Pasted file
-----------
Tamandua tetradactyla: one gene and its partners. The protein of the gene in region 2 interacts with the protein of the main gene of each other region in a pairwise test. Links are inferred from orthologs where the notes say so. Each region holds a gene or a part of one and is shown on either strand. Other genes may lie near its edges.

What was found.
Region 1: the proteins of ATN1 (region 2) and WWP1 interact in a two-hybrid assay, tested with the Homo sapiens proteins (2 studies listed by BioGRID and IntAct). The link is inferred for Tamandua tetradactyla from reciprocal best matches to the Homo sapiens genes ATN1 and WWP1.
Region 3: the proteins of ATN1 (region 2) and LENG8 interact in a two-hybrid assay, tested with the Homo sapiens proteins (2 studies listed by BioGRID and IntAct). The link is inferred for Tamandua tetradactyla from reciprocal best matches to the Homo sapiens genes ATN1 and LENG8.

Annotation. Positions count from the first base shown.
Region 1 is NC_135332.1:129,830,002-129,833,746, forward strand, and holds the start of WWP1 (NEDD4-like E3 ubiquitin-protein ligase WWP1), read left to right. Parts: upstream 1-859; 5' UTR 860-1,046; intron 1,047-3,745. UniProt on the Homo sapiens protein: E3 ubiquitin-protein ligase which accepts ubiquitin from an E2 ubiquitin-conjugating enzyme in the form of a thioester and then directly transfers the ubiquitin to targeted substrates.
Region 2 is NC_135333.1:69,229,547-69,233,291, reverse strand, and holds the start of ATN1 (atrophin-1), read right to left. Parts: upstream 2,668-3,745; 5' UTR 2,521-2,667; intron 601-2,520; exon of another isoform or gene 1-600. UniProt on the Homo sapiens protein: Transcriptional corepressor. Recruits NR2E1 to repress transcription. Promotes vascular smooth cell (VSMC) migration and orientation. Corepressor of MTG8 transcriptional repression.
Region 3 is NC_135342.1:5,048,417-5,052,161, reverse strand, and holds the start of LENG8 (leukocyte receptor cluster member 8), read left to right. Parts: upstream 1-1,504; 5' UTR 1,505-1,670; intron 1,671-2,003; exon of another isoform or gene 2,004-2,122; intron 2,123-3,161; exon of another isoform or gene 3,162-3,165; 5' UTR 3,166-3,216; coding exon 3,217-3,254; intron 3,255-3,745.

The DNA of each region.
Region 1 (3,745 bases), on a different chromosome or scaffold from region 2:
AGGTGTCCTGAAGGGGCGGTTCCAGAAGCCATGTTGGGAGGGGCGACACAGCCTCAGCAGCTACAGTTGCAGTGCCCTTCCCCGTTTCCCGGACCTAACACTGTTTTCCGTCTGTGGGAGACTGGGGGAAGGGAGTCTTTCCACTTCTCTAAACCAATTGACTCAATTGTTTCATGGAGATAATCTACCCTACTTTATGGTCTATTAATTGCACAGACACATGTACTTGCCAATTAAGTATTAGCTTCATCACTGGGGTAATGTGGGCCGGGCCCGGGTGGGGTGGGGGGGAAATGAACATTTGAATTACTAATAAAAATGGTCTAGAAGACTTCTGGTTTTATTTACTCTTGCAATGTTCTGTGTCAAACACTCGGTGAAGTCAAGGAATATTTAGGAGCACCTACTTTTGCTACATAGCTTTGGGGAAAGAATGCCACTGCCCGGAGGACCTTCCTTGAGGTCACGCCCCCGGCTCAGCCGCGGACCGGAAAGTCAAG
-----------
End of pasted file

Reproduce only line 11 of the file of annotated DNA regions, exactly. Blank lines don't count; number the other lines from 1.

AGGTGTCCTGAAGGGGCGGTTCCAGAAGCCATGTTGGGAGGGGCGACACAGCCTCAGCAGCTACAGTTGCAGTGCCCTTCCCCGTTTCCCGGACCTAACACTGTTTTCCGTCTGTGGGAGACTGGGGGAAGGGAGTCTTTCCACTTCTCTAAACCAATTGACTCAATTGTTTCATGGAGATAATCTACCCTACTTTATGGTCTATTAATTGCACAGACACATGTACTTGCCAATTAAGTATTAGCTTCATCACTGGGGTAATGTGGGCCGGGCCCGGGTGGGGTGGGGGGGAAATGAACATTTGAATTACTAATAAAAATGGTCTAGAAGACTTCTGGTTTTATTTACTCTTGCAATGTTCTGTGTCAAACACTCGGTGAAGTCAAGGAATATTTAGGAGCACCTACTTTTGCTACATAGCTTTGGGGAAAGAATGCCACTGCCCGGAGGACCTTCCTTGAGGTCACGCCCCCGGCTCAGCCGCGGACCGGAAAGTCAAG